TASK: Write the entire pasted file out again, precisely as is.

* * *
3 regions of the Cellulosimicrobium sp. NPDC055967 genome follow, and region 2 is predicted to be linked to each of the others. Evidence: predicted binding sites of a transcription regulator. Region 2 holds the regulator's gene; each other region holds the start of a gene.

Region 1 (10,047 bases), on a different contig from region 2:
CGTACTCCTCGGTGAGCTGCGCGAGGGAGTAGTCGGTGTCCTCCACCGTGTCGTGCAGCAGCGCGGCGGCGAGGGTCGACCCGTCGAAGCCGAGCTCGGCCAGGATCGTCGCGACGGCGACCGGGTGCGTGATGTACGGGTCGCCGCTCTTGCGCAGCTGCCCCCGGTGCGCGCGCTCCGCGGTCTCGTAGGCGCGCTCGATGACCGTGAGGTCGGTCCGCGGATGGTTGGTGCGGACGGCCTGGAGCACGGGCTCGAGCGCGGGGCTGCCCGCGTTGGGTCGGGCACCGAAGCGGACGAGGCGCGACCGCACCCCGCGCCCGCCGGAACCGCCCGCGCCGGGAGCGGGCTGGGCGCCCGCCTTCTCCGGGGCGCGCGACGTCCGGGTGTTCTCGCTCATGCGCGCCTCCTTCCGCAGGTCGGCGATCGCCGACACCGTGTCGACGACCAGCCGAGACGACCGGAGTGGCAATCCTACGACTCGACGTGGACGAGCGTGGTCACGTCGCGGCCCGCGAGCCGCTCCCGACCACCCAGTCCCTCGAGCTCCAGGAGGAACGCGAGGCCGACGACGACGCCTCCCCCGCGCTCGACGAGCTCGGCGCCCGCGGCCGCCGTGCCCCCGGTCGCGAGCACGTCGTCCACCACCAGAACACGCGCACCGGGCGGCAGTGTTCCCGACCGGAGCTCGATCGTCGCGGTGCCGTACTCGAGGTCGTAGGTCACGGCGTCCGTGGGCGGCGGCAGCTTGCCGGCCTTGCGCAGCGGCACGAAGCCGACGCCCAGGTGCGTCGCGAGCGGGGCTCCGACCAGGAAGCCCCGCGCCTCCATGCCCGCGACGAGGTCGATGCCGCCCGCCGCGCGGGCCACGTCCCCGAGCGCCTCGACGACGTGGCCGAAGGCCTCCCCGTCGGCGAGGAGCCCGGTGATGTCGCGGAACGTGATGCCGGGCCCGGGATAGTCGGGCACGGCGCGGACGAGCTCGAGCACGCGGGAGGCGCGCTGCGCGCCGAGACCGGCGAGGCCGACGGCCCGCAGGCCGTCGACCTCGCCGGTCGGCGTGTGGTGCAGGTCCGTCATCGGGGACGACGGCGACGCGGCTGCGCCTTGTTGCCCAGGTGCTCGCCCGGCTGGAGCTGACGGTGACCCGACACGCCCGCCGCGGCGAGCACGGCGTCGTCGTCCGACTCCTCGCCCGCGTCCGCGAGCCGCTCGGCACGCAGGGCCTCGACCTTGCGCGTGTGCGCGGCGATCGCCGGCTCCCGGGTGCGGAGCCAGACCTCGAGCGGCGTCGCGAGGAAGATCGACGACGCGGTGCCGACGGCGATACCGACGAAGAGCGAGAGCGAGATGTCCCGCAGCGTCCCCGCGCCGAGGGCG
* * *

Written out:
3 regions of the Cellulosimicrobium sp. NPDC055967 genome follow, and region 2 is predicted to be linked to each of the others. Evidence: predicted binding sites of a transcription regulator. Region 2 holds the regulator's gene; each other region holds the start of a gene.

Region 1 (10,047 bases), on a different contig from region 2:
CGTACTCCTCGGTGAGCTGCGCGAGGGAGTAGTCGGTGTCCTCCACCGTGTCGTGCAGCAGCGCGGCGGCGAGGGTCGACCCGTCGAAGCCGAGCTCGGCCAGGATCGTCGCGACGGCGACCGGGTGCGTGATGTACGGGTCGCCGCTCTTGCGCAGCTGCCCCCGGTGCGCGCGCTCCGCGGTCTCGTAGGCGCGCTCGATGACCGTGAGGTCGGTCCGCGGATGGTTGGTGCGGACGGCCTGGAGCACGGGCTCGAGCGCGGGGCTGCCCGCGTTGGGTCGGGCACCGAAGCGGACGAGGCGCGACCGCACCCCGCGCCCGCCGGAACCGCCCGCGCCGGGAGCGGGCTGGGCGCCCGCCTTCTCCGGGGCGCGCGACGTCCGGGTGTTCTCGCTCATGCGCGCCTCCTTCCGCAGGTCGGCGATCGCCGACACCGTGTCGACGACCAGCCGAGACGACCGGAGTGGCAATCCTACGACTCGACGTGGACGAGCGTGGTCACGTCGCGGCCCGCGAGCCGCTCCCGACCACCCAGTCCCTCGAGCTCCAGGAGGAACGCGAGGCCGACGACGACGCCTCCCCCGCGCTCGACGAGCTCGGCGCCCGCGGCCGCCGTGCCCCCGGTCGCGAGCACGTCGTCCACCACCAGAACACGCGCACCGGGCGGCAGTGTTCCCGACCGGAGCTCGATCGTCGCGGTGCCGTACTCGAGGTCGTAGGTCACGGCGTCCGTGGGCGGCGGCAGCTTGCCGGCCTTGCGCAGCGGCACGAAGCCGACGCCCAGGTGCGTCGCGAGCGGGGCTCCGACCAGGAAGCCCCGCGCCTCCATGCCCGCGACGAGGTCGATGCCGCCCGCCGCGCGGGCCACGTCCCCGAGCGCCTCGACGACGTGGCCGAAGGCCTCCCCGTCGGCGAGGAGCCCGGTGATGTCGCGGAACGTGATGCCGGGCCCGGGATAGTCGGGCACGGCGCGGACGAGCTCGAGCACGCGGGAGGCGCGCTGCGCGCCGAGACCGGCGAGGCCGACGGCCCGCAGGCCGTCGACCTCGCCGGTCGGCGTGTGGTGCAGGTCCGTCATCGGGGACGACGGCGACGCGGCTGCGCCTTGTTGCCCAGGTGCTCGCCCGGCTGGAGCTGACGGTGACCCGACACGCCCGCCGCGGCGAGCACGGCGTCGTCGTCCGACTCCTCGCCCGCGTCCGCGAGCCGCTCGGCACGCAGGGCCTCGACCTTGCGCGTGTGCGCGGCGATCGCCGGCTCCCGGGTGCGGAGCCAGACCTCGAGCGGCGTCGCGAGGAAGATCGACGACGCGGTGCCGACGGCGATACCGACGAAGAGCGAGAGCGAGATGTCCCGCAGCGTCCCCGCGCCGAGGGCG